A curator’s abiding passion for books

Paul Brunton. Picture supplied by Paul Brunton.
Paul Brunton

An interview with Paul Brunton, emeritus curator at the State Library of NSW

The State Library of New South Wales is one of those places you just can’t miss.

Maybe it’s the grand sandstone architecture of the Mitchell Library, looming like an immoveable dowager beside the freeway to the eastern suburbs. Or is it the location, between the lush peace of the Botanical Gardens and the tough political arena of state parliament? It’s a large library too, with a glass-fronted contemporary wing on Macquarie Street.

Thousands of children (and more than a few adults) have looked at the Mitchell Library with awe: what is that place, alive with the vistas, whispers and magic of books? It’s the library that all libraries lead to, in New South Wales.

Mitchell Library, State Library of New South Wales, Sydney
Mitchell Library, State Library of New South Wales, Sydney, Australia. Photograph by Greg O’Beirne, 2006.

So it seems entirely appropriate that the person who grew up to become an emeritus curator at the State Library of New South Wales found his passion for books as a nine-year-old in his local suburban library.

‘In 1960, the new local library opened at Punchbowl – it was the era when small municipal libraries and their suburban branches were opening up,’ Paul Brunton explains. ‘We had some books at home, but for the first time I saw all these books!

‘I fell in love with them immediately – with their content, the feel of them, their shape and design. Of course, it was quite a small library, and it no longer exists, but I lived there! That was the beginning.’

Portrait of David Scott Mitchell, 1864. State Library of NSW.
Portrait of David Scott Mitchell, 1864. State Library of NSW.

He knew what he wanted. When he finished his BA degree and postgraduate study in librarianship, he immediately applied for a job at the Mitchell Library, and got it.

‘I was very fortunate to have the then Mitchell Librarian, Suzanne Mourot, as my mentor when I first arrived,’ he comments. ‘She was an inspirational figure and a towering presence in the world of Australian studies.’

He remained at the library through his 40-year career, culminating in his role as the Mitchell senior curator.

Paul knows that enormous collection of books – amassed by extraordinary collector David Scott Mitchell, and housed in the Mitchell Library – inside out. He’s also an expert on a lively group of historical figures, ranging from explorer Matthew Flinders to authors Dame Mary Gilmore and Miles Franklin.

He’s gracious and thoughtful when asked to name one or two of his favourite books.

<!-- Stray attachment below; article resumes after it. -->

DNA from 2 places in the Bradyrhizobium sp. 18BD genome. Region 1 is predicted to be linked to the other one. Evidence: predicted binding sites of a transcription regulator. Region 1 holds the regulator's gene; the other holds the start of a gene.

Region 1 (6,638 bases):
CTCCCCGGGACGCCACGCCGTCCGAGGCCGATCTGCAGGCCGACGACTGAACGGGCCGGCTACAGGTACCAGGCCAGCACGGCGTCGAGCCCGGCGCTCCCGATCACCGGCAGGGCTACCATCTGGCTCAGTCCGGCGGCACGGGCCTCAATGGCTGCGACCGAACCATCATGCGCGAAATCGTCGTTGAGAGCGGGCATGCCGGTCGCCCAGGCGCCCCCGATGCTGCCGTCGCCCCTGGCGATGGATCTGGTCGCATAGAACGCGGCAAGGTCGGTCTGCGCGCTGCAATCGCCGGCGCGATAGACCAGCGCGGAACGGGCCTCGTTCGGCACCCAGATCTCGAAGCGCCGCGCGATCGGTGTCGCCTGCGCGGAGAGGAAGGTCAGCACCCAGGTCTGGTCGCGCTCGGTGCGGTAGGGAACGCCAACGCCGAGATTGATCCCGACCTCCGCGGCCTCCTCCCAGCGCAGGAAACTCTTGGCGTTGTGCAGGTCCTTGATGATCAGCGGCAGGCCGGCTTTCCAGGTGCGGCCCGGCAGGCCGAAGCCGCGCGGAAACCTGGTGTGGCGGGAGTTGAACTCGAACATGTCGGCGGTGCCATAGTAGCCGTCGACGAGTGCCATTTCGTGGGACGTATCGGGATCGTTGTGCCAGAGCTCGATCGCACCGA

John Cawte Beaglehole. Alexander Turnbull Library, National Library of New Zealand, Te Puna Matauranga o Aotearoa. http://natlib.govt.nz/records/23071382
John Cawte Beaglehole (Alexander Turnbull Library, National Library of New Zealand, Te Puna Matauranga o Aotearoa, http://natlib.govt.nz/records/23071382)

First, he nominates the journals of James Cook, edited by New Zealander John Cawte Beaglehole from 1955 to 1967.

‘John Beaglehole spent most of his professional life editing Cook’s journals. He immersed himself in the original documents and meticulously edited them,’ Paul says.

‘He did all the work by hand, his secretary typed it up, and sent it all off to London. The proofs came back to New Zealand, and the work continued!

‘That set of books has been an inspiration to me. Parts of my book on Matthew Flinders were influenced by them. Beaglehole’s work changed the whole scholarship on Cook’s voyages, and Pacific voyages generally.’

The second favourite is an author he discovered in his teens. On one level, she’s certainly a wildly popular YA writer, her works adapted to screen constantly, and she’s more than stood the test of time: Jane Austen.

Portrait of Jane Austen.
Jane Austen

‘I love all the works of Jane Austen, but particularly Emma. I think it’s the greatest novel ever written,’ he says.

‘But when I was young, no-one else agreed with me! My friends thought the books weren’t relevant to Australia, probably because the stories weren’t happening contemporaneously with our lives. And I’d say “but it’s about all your families!”

‘Later, I focused on 18th-century books as my professional historical era. Austen was almost an exact contemporary of Flinders, and knowing her books helped me understand Flinders’ life.’

[Interview continues in Part 2]

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